With the ceiling sealed in and still needing to get insulation in the attic, I also needed a way to provide an access portal into the attic. I figured having it above the closet of our bedroom was probably best, so that I could stand on top of it to be able to more easily get into the attic without having to have a taller ladder to reach the greater than 11 foot ceiling height.

After some planning and obtaining some supplies, I delved on in…

This is the panel I chose. Besides being above the closet, I wanted to use one of the half-panels so I could more easily remove and install the panel without assistance:

Ceiling Panel to Put Attic Access In

Here it is removed. Before removing it, I first had to remove another small panel so I could get into the attic and mark out lines where the trusses ran along the access panel, which would help me know exactly where I would need to cut:

Ceiling Panel Removed

Once the panel was down, I drew the cut lines that would make the access door. The plan was to have one side of the door be the original side of the panel and close onto a truss and cover half way, thus requiring only three cuts. The opposite side (shown top here) would lay half way on the other truss, allowing the panel to be re-attached to the truss and for the door to cover the other, exposed half of that truss when closed:

Cut Lines Drawn on Ceiling Panel

And here is the cut panel:

Attic Access Door Cut Out of Ceiling Panel

And then back into place in the ceiling:

Cut Ceiling Panel Back in Place

Here is the view from the attic, showing the cross pieces in place. The cross piece that was to hold the door hinges I put flush with the ceiling panel cut, and the other side, where the latches would be, I put exposing half of the cross piece, which would allow for that side of the closed door to cover that half of the cross piece:

Attic Access View from Attic

Then, it was on to making the door…

Here are the door frame pieces. They needed to be cut to length so the hinge side would be flush with that edge, and the other three sides would show about one inch of panel, which are what would cover the exposed halves of the trusses and cross pieces when closed, plus a little gap to keep the door frame from hitting a truss or cross piece when actually closing the door:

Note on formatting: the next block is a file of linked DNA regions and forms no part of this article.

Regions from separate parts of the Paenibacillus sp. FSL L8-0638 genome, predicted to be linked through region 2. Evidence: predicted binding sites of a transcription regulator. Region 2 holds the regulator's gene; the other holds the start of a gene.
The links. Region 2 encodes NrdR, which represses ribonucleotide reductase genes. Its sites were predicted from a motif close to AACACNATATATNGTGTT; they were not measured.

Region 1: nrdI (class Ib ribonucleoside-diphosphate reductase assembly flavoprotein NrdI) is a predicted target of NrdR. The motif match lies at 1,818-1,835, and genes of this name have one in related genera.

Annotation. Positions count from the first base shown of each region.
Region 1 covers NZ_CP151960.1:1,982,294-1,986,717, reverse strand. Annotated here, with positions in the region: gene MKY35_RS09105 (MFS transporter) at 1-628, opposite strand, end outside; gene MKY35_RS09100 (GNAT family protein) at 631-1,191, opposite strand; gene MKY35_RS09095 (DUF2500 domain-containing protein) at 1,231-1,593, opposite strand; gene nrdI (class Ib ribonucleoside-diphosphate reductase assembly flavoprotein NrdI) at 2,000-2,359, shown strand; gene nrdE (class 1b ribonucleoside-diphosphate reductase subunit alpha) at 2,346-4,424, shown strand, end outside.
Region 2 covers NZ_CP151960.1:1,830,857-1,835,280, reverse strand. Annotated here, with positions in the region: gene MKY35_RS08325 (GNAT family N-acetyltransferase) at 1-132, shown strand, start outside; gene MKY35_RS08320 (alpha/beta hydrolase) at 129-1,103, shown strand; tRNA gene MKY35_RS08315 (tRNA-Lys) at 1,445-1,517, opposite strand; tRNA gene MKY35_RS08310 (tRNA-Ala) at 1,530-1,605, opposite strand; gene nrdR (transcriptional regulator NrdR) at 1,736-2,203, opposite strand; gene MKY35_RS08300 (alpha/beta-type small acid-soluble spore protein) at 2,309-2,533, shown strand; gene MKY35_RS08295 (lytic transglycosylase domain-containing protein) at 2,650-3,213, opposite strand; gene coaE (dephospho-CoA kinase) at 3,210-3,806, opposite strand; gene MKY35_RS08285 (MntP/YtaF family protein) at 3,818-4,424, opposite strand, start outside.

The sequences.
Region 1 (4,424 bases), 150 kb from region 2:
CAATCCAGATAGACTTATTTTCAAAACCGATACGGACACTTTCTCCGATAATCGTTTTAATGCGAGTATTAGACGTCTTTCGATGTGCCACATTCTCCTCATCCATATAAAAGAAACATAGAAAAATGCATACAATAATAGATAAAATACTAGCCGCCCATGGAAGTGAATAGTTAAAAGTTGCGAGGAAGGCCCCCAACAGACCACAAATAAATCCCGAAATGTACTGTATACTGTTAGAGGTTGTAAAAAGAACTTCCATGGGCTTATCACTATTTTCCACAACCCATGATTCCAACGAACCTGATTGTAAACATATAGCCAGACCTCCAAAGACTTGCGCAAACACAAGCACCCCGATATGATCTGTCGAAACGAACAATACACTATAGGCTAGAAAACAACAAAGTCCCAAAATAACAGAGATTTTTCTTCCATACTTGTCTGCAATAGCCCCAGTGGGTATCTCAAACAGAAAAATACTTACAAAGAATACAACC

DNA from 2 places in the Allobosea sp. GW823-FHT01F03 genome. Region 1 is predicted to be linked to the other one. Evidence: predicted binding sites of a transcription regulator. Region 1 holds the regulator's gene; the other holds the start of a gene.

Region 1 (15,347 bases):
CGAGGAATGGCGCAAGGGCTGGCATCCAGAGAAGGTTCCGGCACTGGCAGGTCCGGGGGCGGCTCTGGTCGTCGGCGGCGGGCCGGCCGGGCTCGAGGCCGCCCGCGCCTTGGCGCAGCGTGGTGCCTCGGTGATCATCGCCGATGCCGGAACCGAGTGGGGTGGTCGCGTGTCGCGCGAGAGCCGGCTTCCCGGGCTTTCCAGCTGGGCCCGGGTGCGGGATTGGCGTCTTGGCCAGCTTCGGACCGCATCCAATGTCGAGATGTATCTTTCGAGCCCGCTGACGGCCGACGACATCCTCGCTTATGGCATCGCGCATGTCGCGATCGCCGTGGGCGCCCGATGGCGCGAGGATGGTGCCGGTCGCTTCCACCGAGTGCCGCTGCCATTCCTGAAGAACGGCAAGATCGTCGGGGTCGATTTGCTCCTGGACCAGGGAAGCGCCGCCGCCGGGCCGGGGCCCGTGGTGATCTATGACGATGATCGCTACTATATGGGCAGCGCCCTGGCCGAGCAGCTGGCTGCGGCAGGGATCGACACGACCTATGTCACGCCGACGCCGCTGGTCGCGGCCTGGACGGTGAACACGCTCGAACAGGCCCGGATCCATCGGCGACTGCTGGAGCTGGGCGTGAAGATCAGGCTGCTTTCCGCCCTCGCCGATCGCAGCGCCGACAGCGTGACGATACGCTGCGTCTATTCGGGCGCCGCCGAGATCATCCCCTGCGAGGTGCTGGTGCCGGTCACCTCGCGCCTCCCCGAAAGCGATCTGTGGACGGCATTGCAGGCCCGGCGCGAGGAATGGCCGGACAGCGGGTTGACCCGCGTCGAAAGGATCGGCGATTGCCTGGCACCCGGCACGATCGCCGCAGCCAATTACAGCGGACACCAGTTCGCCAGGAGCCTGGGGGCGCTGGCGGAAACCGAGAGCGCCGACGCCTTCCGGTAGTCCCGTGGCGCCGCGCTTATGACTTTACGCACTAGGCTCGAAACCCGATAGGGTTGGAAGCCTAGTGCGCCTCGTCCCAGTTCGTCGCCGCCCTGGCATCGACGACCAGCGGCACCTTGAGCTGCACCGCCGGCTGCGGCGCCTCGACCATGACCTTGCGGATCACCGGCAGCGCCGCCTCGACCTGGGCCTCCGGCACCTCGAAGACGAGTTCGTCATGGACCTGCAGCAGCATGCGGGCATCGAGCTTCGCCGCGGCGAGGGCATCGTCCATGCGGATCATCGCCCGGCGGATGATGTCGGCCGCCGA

Attic Access Door Frame Pieces

These are the pieces made into the door frame:

Attic Access Door Frame

And then installed on the door:

Attic Access Door Frame on Door Panel

Here, the door hardware is installed — two hinges and two bolt latches:

Attic Access Door Hardware Installed

And close-ups of each:

Attic Access Door Bolt Latches
Attic Access Door Hinges

This is the fancy way I held the door in place to attach the hinges to the ceiling and cross piece: 🙂

Attaching Attic Access Door Hinges to Ceiling

And here the door is closed and latched into place! One side of the bolt latch on the door didn’t have a door frame into which to put screws, so the ends of the screws were sticking out and preventing the door from completely closing; so I drilled out little holes into the cross piece where the ends of the screws would fit into:

Attic Access Door Bolt Latches Latched

And here is the original ceiling panel showing the new attic access door installed:

Attic Access Door Installed

And with it open:

Open Attic Access Door

From the back side:

Open Attic Access Door Back Side

And front side:

Open Attic Access Door Front Side

I was amazed it actually worked. It was almost anti-climactic in that there was no “drama” with it, which there usually is in my building projects. 🙂 But, it was nice to have it work out as well as it appears to have worked.

We’re thankful as always to the Lord for granting the provisions and continued progress on the house, and I’m thankful to Him for the idea and plans for making this bit of the project seem to work successfully.

— David